Lessons from Corporate Supply Chain Finance Implementations
by Martin Böhme, Senior Manager, PwC Belgium
While supply chain finance is currently a very popular solution for many European corporates, its implementation provides many hurdles far beyond the typical scope of the treasury function. Many treasurers still see it as a single point solution, while it is actually a multi-facet challenge requiring the involvement of various functions and stakeholders. If it is not properly addressed, the programme will eventually fail to deliver the full range of benefits expected by corporates.
Lessons learned from supply chain finance implementations that PwC has supported over the past months show that some of the points needing particular attention are the buy-in of various functional areas, strategic drive and clarity over roles and responsibilities of the different internal and external parties involved.
Corporate liquidity is still challenged, and corporates are taking appropriate measures to optimise their working capital, as PwC’s latest European working capital study suggests . However, with an overall declining days payable outstanding over five years, it also showed that the area of trade payables is still overlooked as an opportunity to optimise cash. Buyer-centric SCF programmes can be the ideal tool for this purpose, but only if the following obstacles are appropriately managed.
Consider suppliers’ markets
When selecting the appropriate funding providers for SCF, make sure to leverage sweetspot of banks. Looking only at your current relationship banks or purely from share-of-wallet considerations is only acceptable as long as these already have global capabilities and are present in the geographies from which you are sourcing. Your SCF banks should not only be the market of your buying organisation, but ideally be present in the sourcing market. To on-board a maximum of suppliers in these foreign markets, corporates will be able to benefit greatly from local bank operating staff to support the on-boarding in the local markets by speaking their language, and understanding suppliers’ requirements and needs. Secondly, performing typical procedural requirements and regulations on banks’ know-your-customer (KYC) with suppliers in remote locations adds an additional layer of complexity, and can even break the deal. Given the continuing focus on the bottom line and the growth of sourcing from emerging markets, such as Asia, the disconnect will continue to become more pronounced for many organisations.
Furthermore, a bank’s local branch will use this opportunity to strengthen relationships with these suppliers, and not regard it uniquely as a burden to please the buying organisation. On several occasions, we have witnessed a certain reluctance on behalf of the banks to on-board suppliers that are considered to be ‘non-strategic’ and where current spend volumes are not high enough to compensate for investments made by the banks. This issue is even more pronounced if the chosen bank’s capability is based on a partner in the given location, where the partner is also not domestic in the given country. Hence, carefully designing the programme structure and selecting the right partners upfront saves costly surprises later down the road.
Roles and responsibilities
Compared with other projects in the treasury area, implementing SCF is definitely an exception, as the number and diversity of different stakeholders involved is very high. This leads to higher complexity to manage, and hence the corporate treasurer will need internal alignment and buy-in, especially with colleagues from procurement, as to what the activities are that the organisation will perform and what the banking partner is expected to provide. It is important to involve all related parties early on in the process. Recently, we have seen examples of corporates where this split has not been explicitly enough defined, and a few months down the road the project is ‘stuck between chairs’, has only attracted a couple of suppliers, and is far behind benefit expectations.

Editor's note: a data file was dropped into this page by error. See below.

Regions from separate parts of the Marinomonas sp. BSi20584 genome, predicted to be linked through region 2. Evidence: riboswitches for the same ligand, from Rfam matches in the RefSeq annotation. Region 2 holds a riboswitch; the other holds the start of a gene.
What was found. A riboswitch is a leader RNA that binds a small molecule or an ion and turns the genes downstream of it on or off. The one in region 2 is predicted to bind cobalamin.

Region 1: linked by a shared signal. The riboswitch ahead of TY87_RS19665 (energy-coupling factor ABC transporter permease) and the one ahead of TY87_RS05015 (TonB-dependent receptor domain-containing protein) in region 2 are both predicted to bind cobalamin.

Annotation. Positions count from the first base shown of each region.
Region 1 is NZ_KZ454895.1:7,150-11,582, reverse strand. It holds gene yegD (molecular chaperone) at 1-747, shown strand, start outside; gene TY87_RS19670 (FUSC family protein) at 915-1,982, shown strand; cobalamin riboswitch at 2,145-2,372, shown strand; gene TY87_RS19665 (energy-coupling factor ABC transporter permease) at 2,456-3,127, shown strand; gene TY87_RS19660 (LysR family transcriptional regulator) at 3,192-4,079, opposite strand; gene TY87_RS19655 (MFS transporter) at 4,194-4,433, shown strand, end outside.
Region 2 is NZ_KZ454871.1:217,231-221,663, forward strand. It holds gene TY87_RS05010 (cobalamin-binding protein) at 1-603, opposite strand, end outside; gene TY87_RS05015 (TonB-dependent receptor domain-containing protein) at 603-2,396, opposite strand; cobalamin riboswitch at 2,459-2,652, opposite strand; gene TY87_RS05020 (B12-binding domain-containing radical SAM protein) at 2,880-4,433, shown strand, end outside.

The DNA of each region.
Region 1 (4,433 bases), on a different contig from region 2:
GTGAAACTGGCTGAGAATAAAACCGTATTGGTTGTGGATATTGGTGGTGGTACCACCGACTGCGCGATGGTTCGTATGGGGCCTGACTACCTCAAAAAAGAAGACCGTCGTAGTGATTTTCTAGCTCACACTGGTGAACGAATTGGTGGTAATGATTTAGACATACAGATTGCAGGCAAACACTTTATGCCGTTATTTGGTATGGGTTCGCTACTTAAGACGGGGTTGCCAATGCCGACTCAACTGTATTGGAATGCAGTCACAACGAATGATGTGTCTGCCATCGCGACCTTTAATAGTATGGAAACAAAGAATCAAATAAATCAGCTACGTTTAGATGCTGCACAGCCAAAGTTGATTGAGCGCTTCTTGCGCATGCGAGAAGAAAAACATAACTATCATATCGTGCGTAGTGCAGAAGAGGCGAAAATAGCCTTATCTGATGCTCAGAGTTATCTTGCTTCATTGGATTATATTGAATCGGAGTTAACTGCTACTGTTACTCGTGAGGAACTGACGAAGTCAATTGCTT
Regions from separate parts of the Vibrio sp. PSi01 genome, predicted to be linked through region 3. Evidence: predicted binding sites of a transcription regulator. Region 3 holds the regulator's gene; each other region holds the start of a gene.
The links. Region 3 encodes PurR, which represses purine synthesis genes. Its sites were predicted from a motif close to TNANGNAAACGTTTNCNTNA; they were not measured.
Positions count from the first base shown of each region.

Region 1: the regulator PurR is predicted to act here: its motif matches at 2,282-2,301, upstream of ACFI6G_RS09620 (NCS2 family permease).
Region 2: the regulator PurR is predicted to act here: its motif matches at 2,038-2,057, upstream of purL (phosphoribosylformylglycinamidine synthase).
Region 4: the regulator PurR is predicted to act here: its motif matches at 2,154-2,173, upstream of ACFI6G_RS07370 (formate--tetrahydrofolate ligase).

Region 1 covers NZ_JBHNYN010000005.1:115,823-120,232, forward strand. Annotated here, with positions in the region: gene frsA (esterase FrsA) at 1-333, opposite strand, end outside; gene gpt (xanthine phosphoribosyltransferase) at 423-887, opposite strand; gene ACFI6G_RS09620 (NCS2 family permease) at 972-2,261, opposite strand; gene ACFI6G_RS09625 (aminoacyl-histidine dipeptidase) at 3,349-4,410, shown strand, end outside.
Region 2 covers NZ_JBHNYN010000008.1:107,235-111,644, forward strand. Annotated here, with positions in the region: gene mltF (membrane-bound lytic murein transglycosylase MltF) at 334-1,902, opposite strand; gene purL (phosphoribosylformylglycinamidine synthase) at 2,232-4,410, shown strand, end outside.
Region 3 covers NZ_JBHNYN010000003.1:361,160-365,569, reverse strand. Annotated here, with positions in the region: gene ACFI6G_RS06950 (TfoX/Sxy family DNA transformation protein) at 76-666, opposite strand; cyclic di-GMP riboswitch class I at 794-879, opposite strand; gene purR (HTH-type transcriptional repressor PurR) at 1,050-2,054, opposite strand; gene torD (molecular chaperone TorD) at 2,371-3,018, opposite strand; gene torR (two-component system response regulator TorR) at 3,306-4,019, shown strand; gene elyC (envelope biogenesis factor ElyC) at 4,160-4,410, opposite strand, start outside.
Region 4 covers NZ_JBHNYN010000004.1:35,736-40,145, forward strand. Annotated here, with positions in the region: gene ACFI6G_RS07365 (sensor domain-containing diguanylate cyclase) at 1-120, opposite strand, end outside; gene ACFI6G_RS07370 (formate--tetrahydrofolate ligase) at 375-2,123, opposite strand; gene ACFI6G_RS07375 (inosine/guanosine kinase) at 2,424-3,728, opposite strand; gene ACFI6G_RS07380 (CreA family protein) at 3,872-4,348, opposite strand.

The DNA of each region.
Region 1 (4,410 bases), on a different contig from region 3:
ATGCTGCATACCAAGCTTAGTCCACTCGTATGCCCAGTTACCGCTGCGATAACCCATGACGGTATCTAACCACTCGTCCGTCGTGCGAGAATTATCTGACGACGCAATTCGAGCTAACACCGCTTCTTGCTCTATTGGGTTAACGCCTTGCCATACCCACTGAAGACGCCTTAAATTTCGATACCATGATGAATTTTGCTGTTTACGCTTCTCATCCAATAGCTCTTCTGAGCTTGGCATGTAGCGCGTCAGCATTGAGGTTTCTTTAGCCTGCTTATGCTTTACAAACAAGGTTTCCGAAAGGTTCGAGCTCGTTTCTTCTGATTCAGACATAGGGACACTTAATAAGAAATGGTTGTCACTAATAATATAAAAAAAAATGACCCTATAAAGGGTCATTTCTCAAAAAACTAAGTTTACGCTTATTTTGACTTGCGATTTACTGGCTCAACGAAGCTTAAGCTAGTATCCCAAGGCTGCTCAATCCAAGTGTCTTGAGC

For example, we encountered a European pharmaceutical player where during the initial ramp-up tasks had not been allocated properly towards the banks, or internally in the organisation between group and entities. Eventually, this led to a poor programme, where after 18 months since the start of the programme only a few suppliers had been enrolled successfully.
Speaking a common language
Achieving the buy-in of multiple stakeholders also requires speaking a common language. It is only natural that the roll-out needs to be managed by the buyers and purchasing managers who will communicate further towards the account manager or sales person of the supplier. This is already a challenge in itself, where the corporate treasurer is required to leave his comfort zone, overcome corporate silos and act as a change manager. A second hurdle exists on the side of the supplier: the easiest way to achieve mutual agreement and with that fast on-boarding is when you speak to finance and treasury at the supplier’s side. At an implementation at a global FMCG, this had been a cause for concern for one Top 10 supplier. The sales person did not appreciate the benefits of joining a SCF or had individual objectives that were not aligned with this proposition. Such common situations can reduce the overall chances of success, as the first sales contact might straight away close the door on this topic, but it will certainly take more time to achieve the full expected benefits. Fruitful discussions can take place only after the right counterparties from the supplier organisation have been identified. This is also an area where the strength of supplier relationships becomes vital: if the level of mutual trust is high then the supplier will be much more open to enter such discussions.